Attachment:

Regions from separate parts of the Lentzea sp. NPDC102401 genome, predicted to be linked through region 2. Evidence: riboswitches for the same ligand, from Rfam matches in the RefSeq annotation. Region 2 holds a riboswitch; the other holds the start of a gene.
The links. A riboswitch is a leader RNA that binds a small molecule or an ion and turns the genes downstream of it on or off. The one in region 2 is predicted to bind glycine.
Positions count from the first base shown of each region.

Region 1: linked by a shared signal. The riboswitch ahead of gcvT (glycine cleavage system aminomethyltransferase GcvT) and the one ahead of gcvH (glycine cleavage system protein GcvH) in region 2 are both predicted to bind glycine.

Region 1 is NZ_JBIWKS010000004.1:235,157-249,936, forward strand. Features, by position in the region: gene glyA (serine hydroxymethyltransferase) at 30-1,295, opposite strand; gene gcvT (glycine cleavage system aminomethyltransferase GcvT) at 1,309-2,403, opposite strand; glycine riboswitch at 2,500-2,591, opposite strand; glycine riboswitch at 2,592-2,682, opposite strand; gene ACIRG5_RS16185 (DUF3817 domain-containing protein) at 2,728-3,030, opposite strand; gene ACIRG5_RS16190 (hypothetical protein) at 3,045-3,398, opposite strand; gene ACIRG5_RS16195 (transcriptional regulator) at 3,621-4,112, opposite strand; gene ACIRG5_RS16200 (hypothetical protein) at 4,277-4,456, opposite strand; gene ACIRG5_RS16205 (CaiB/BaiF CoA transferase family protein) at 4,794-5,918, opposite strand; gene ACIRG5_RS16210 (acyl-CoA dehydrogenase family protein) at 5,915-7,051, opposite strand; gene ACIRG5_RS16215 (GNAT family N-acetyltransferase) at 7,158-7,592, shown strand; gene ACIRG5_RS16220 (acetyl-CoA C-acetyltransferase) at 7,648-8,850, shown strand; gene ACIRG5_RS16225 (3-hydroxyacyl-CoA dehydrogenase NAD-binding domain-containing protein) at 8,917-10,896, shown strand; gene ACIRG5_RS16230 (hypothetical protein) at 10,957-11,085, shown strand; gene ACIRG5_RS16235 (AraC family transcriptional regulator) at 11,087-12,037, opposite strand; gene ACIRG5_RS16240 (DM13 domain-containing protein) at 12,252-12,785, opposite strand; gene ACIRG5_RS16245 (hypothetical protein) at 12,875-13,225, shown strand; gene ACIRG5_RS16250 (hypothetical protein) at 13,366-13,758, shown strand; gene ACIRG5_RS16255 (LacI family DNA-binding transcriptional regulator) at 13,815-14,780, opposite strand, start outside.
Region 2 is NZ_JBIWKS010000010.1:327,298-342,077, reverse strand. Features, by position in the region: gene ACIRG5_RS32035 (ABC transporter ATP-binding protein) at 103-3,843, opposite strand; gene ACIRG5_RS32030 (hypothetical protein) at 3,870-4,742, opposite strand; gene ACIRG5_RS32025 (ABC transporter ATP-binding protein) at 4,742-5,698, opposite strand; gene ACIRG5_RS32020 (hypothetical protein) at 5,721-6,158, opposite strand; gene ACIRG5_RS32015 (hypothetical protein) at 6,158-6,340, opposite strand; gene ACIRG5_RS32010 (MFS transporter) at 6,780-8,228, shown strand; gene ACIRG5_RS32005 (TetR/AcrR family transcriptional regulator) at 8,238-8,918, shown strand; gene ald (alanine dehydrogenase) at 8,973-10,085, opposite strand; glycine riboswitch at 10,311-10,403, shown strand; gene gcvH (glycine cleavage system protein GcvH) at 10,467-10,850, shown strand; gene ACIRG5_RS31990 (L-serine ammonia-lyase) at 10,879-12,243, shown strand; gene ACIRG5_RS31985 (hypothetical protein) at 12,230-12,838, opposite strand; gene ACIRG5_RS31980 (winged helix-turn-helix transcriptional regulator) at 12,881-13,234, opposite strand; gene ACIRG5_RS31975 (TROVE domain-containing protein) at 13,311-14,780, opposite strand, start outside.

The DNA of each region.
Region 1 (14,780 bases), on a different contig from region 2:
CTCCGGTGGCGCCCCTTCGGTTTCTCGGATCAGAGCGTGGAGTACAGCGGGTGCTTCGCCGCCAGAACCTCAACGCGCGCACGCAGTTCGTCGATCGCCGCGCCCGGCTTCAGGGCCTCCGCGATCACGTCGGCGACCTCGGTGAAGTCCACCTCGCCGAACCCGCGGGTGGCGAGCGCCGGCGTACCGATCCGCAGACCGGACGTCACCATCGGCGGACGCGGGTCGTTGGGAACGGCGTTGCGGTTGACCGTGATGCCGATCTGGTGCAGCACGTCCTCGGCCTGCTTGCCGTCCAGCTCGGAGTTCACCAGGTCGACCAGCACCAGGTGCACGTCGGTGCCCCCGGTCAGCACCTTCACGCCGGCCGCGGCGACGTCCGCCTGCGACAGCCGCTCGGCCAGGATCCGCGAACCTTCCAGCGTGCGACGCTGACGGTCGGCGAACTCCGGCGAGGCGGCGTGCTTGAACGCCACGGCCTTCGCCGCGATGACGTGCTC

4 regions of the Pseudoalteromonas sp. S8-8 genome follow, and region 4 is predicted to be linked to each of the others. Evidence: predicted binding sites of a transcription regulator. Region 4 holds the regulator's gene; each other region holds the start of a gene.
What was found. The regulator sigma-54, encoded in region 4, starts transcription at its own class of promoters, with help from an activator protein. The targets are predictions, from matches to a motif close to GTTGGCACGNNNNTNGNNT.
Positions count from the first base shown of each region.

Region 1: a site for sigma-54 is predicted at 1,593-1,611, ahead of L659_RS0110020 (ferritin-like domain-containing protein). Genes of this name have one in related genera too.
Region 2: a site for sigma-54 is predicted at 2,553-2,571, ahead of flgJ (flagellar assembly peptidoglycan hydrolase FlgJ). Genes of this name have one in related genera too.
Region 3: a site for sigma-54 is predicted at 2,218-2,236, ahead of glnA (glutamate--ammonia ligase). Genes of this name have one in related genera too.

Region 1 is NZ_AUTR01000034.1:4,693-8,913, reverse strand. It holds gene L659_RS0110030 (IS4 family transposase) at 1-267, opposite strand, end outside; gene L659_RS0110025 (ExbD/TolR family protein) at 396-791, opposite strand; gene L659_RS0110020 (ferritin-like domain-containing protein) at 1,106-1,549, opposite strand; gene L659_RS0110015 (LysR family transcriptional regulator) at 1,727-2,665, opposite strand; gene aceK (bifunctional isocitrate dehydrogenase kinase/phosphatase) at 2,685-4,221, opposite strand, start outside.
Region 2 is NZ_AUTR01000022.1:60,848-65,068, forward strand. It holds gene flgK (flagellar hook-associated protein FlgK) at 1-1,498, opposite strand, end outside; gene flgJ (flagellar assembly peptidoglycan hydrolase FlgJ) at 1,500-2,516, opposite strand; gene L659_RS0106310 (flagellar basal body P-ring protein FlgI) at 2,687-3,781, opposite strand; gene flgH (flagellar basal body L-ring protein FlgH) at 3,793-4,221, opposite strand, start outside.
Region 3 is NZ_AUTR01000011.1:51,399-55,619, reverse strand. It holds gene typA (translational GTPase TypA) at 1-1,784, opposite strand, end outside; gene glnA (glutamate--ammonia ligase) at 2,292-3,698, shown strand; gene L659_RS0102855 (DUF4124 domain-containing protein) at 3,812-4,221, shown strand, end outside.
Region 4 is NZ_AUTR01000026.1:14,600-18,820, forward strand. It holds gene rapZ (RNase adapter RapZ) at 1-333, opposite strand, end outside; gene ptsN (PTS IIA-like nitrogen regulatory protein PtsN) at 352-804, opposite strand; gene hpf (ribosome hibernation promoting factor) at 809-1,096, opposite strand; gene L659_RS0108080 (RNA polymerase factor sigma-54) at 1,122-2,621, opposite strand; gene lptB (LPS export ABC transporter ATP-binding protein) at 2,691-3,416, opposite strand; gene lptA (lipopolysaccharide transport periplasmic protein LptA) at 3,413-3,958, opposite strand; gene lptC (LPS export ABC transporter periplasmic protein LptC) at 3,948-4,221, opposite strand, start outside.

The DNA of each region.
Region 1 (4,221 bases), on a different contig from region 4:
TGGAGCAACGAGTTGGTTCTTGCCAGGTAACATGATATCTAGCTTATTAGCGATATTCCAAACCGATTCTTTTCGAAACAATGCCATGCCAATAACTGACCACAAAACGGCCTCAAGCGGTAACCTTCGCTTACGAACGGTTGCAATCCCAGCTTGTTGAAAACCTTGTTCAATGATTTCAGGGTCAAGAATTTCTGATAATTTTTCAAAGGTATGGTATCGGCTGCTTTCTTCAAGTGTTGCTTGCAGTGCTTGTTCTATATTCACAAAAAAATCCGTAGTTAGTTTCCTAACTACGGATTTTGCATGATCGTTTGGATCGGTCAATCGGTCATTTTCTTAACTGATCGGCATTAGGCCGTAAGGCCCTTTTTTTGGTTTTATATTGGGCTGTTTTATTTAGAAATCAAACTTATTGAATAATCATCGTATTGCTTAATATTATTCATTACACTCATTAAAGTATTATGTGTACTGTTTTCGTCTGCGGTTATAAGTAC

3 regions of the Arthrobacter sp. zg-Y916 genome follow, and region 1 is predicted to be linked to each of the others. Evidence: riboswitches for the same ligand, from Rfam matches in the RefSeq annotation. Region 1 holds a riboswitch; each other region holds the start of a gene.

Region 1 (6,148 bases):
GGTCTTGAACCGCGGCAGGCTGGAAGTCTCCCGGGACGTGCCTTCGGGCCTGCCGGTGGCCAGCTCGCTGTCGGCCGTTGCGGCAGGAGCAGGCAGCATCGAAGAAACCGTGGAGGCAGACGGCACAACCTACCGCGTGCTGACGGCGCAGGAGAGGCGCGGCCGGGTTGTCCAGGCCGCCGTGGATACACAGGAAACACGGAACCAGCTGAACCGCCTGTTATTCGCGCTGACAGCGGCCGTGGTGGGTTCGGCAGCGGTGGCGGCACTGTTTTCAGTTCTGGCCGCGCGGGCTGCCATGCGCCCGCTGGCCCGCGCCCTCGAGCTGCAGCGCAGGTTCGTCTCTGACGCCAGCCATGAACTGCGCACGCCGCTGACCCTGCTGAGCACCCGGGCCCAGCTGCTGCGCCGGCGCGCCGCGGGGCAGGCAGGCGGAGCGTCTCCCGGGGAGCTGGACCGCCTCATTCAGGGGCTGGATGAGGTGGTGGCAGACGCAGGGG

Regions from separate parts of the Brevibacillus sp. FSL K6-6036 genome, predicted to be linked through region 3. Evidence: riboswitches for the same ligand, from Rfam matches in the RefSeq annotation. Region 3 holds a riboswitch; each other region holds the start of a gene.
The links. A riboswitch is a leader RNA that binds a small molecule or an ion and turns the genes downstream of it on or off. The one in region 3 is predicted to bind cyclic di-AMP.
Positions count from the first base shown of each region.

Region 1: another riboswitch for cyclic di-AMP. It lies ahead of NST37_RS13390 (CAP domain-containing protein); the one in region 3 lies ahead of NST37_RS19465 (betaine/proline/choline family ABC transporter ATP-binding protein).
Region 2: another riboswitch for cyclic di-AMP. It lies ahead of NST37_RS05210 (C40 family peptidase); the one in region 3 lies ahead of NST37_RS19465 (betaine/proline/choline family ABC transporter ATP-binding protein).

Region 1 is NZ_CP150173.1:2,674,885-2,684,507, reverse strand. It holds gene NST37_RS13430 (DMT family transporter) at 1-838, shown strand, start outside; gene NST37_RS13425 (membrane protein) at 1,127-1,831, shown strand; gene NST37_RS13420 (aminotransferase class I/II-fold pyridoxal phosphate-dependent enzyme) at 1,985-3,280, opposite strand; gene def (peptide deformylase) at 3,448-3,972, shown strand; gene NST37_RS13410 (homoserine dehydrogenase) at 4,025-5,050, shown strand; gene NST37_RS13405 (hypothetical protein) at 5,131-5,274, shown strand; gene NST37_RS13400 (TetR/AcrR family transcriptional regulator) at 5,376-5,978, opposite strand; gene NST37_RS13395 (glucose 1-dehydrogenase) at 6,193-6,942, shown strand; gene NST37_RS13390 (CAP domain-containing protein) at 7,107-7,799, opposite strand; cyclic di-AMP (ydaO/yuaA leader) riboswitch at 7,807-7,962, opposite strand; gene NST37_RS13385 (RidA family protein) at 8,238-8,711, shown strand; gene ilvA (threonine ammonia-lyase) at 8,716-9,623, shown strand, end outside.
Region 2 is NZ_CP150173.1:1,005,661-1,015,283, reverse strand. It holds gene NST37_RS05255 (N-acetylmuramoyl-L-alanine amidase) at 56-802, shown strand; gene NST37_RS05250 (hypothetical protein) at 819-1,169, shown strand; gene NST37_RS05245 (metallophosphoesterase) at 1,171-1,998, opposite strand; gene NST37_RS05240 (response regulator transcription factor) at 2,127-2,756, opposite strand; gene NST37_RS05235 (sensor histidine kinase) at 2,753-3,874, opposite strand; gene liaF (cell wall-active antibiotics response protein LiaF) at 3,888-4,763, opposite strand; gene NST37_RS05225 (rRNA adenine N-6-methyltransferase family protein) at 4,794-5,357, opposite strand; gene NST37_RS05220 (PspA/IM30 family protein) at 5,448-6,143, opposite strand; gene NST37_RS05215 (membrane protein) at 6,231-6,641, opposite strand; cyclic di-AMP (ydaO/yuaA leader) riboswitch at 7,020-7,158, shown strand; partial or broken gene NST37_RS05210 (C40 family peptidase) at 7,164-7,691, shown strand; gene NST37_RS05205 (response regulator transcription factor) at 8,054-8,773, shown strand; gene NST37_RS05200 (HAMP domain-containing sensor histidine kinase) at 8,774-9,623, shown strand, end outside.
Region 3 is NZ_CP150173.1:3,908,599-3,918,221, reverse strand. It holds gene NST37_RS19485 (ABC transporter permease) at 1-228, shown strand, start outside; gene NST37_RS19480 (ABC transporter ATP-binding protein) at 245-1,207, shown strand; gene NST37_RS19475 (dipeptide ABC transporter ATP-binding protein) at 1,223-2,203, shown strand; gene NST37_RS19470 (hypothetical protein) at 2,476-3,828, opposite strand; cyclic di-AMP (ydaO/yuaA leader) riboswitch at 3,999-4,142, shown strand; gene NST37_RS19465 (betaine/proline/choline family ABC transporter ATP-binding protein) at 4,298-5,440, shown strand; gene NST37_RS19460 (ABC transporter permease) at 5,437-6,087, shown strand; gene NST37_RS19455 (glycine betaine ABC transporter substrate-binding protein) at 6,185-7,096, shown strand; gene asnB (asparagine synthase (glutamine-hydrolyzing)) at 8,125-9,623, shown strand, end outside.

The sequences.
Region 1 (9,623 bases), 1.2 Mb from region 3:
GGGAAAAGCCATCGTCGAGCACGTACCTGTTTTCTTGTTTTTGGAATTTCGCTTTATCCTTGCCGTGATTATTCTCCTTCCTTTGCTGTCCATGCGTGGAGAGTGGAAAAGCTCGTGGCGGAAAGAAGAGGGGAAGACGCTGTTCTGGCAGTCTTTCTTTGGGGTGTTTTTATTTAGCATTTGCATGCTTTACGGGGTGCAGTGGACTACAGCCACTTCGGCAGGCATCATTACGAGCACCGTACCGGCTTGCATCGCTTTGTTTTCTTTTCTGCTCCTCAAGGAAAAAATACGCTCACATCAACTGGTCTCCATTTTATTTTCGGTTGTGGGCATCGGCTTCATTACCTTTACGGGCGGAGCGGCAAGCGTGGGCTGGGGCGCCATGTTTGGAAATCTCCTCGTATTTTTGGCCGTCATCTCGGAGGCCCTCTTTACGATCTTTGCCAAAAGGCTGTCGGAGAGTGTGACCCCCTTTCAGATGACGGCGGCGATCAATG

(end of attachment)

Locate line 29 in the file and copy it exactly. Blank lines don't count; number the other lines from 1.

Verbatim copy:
Region 1: another riboswitch for cyclic di-AMP. It lies ahead of NST37_RS13390 (CAP domain-containing protein); the one in region 3 lies ahead of NST37_RS19465 (betaine/proline/choline family ABC transporter ATP-binding protein).